Entry #2 in a Summer Movie Journal 

From supernatural to shoot-’em-ups.

Purple Noon (1960; dir. René Clément)—After finishing Patricia Highsmith's novel The Talented Mr. Ripley last week, I watched Clément's take on Highsmith's most famous creation, a handsome young psychopath on a murder-filled European vacation. My most vivid memory of Anthony Minghella's 1999 adaptation — a brief scene on a boat when Philip Seymour Hoffman started muttering, "Tommy, how's the peeping? How's the peeping, Tommy?" at a nosy Matt Damon — is one of my favorite Hoffman moments. (What other actor made inhaling and exhaling so suspenseful?) Apparently the post-WWII Mediterranean was a tourist paradise, and the photography here confirms it; every image is light, bright, and warm, as if to prove Fitzgerald's point that the very rich are different from you and me. (It also contains a lovely, leisurely stroll through a fish market.) Young and beautiful Alain Delon underplays Tom Ripley throughout in proper Shadow Of A Doubt fashion. And what luck this guy has! Yet in both book and film, Ripley's close calls and narrow escapes seem unbelievable if not utterly impossible. Then I read an interview with Clément himself, who said "It is impossibility that makes the drama move forward, of course." But of course. Grade: A-

Meek's Cutoff (2010; dir. Kelly Reichardt) — I love watching Reichardt's movies, but I love listening to them, too; her awareness of the mildest sonic fluctuations in weather and animal behavior often supersede the noises her actors make. (Like the saying goes, do not speak unless you can improve the silence.) There's a quiet pitilessness in her films that's often expressed through her stoic, frequently stationary camera. She sticks humans in the midst of vast, ageless landscapes to remind them (and us) of their role as tiny ineffectual animals shuffling along on the outskirts of civilization. This existential position is ideally suited to a Western like Meek's Cutoff. The slow, dangerous progress of a handful of mid-19th century pioneers just off the Oregon Trail proceeds with a cool formality as ritualistic as the folding of a flag. Michelle Williams, as a strong-willed woman in a bonnet and pastel gingham dress, is the star and possibly the voice of reason here. But the shifty trail guide Meek (Bruce Greenwood in heavy mountain-man camouflage) remains unconvinced by her good sense. "We're all just playing our parts now," he says. "This was written long before we got here." Grade: A

Night Moves (2013; dir. Kelly Reichardt) — I don't want to say too much about this excellent film because there's still a chance it will open in Memphis this year, but Reichardt's latest movie, which stars Jesse Eisenberg, Dakota Fanning, and Peter Sarsgaard as a trio of committed environmental activists, is a hushed, open-ended exploration of François Guizot's claim that "The spirit of revolution, the spirit of insurrection, is a spirit radically opposed to liberty." But, hey, while you're waiting for this to arrive, you should check out the 1975 neo-noir with the same title, which was directed by Bonnie And Clyde's Arthur Penn. Grade: A-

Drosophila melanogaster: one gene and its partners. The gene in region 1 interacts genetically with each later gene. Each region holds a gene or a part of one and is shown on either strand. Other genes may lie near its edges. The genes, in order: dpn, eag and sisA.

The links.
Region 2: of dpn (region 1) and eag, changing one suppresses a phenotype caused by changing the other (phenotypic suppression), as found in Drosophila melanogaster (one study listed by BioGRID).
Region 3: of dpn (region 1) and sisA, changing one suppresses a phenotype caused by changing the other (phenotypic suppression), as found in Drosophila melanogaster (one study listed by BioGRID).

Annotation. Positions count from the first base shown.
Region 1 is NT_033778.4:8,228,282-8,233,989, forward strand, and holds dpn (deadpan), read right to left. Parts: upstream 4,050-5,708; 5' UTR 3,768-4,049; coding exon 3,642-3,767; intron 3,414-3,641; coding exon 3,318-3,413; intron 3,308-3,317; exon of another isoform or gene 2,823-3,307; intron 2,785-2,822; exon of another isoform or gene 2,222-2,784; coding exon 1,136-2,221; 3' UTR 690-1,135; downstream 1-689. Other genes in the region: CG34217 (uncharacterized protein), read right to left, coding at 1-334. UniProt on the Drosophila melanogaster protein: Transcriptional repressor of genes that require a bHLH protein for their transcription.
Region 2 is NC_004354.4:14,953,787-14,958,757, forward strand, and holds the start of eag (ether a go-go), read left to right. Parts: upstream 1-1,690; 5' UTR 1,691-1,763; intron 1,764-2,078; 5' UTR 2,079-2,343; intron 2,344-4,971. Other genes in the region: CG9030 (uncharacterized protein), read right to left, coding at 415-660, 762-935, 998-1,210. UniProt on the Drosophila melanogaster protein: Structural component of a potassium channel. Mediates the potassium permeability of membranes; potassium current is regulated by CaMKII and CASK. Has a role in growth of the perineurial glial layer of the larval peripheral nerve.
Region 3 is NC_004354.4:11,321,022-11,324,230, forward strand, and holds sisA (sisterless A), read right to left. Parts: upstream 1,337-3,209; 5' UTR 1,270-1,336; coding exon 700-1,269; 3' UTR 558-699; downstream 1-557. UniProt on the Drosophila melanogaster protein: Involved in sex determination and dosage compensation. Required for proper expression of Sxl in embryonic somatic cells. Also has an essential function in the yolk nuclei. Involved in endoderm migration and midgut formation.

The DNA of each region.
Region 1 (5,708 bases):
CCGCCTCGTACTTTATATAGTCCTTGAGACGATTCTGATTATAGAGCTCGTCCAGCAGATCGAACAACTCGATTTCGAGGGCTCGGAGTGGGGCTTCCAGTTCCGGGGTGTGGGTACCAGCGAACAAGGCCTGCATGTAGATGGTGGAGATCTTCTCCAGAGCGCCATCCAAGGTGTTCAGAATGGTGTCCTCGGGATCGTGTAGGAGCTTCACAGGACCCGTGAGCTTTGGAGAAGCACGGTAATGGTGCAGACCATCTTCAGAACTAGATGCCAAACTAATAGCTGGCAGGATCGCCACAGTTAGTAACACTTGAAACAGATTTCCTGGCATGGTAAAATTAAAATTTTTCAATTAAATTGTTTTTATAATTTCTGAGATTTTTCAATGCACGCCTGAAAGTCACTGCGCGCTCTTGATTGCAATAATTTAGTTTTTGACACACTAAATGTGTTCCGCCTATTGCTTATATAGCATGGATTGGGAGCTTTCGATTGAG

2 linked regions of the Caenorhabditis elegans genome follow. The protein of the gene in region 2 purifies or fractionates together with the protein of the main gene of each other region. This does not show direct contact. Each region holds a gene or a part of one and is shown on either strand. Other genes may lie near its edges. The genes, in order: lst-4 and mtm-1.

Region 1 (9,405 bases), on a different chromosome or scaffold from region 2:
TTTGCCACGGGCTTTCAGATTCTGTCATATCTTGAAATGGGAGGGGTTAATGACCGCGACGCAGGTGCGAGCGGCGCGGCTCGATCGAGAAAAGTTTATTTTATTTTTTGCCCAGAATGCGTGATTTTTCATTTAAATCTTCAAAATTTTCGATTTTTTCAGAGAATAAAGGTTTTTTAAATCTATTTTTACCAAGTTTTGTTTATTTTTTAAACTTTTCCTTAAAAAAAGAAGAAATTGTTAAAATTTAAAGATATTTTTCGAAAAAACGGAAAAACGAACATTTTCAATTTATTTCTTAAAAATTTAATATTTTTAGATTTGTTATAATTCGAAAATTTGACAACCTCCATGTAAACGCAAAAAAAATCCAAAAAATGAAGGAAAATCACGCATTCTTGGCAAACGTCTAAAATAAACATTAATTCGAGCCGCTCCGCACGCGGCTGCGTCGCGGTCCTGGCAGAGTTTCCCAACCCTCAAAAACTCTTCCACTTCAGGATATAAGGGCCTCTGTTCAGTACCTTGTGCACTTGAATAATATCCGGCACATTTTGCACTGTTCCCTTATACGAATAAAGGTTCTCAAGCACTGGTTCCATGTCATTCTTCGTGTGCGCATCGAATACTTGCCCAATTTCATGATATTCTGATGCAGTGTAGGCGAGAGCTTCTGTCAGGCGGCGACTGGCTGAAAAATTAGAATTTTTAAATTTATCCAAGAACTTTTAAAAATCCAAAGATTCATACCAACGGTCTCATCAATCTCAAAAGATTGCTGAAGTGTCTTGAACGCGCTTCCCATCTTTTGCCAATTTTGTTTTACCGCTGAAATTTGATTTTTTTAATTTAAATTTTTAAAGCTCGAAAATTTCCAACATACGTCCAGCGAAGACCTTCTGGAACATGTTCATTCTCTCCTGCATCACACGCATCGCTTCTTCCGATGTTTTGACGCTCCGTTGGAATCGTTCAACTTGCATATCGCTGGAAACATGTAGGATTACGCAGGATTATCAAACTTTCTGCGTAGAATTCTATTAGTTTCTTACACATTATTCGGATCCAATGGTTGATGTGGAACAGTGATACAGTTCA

click to enlarge Emily Blunt in Edge of Tomorrow
  • Emily Blunt in Edge of Tomorrow

Edge of Tomorrow (2014; dir. Doug Liman) — Making video more cinematic seems sort of silly to me. (What is gained when people call video games art?) But movies that start to incorporate elements of video games get my attention. Groundhog Day, Run Lola Run, The Matrix — they all play with flexible realities and multiple "lives," and they're all worthwhile. But if that doesn't interest you, what about this high-concept pitch: Emily Blunt shoots Tom Cruise in the head over and over until he figures out how to save humanity from wicked, nearly indestructible alien invasions. Like Christopher Nolan's Inception, I respect this movie's ambitions and tactics a lot even though I don't love it. I'm a Cruise defender, though, and his performance as Army Private Will Cage (2014's early favorite for Most Symbolic Character Name) is one of his greatest. As the movie drags on, the physical toll of repeating the same actions over and over (or hearing Bill Paxton's ravings about the crucible of "glorious combat" one more time) begins seeping into his voice, his face, his sense of self. By dying and restarting for as long as it takes to get the big alien showdown (almost) right, this Dorian Gray movie star finally confronts his own mortality. Plus, it's laugh-out-loud funny at the most inappropriate times. Favorite line: "Don't shoot him... again." Grade: B+

Suspiria (1977; dir. Dario Argento) — I caught a bunch of Mario Bava horror films last autumn, and I really liked last year's Berberian Sound Studio, which was about an English sound designer sent to work on some Italian horror cheapie about witches at a private school or something. But I waited until I finally bought a Blu-Ray player to fire up this supersaturated chunk of bloody, eerie "Huh?" with the memorable tagline: "The only thing more terrifying than the last 10 minutes of this film are the first 90!" (The numbers change according to edits and international releases.) The somnolent rhythms of the scary bits are part of writer-director Argento's charm, and they match the dreamy, fairy-tale atmospherics he loves: secret doors, rooms full of barbed wire, hallways covered in pulsating blue or red velvet from the Masque of the Red Death design studio. This is a movie overflowing with weird dialogue that must be shared and put to common use. Top 3, in ascending order: 3) "You can never put too much trust in wolf-hounds"; 2) "Bad luck isn't brought by broken mirrors but by broken minds"; 1) "You're going to meet death now!" Grade: B+

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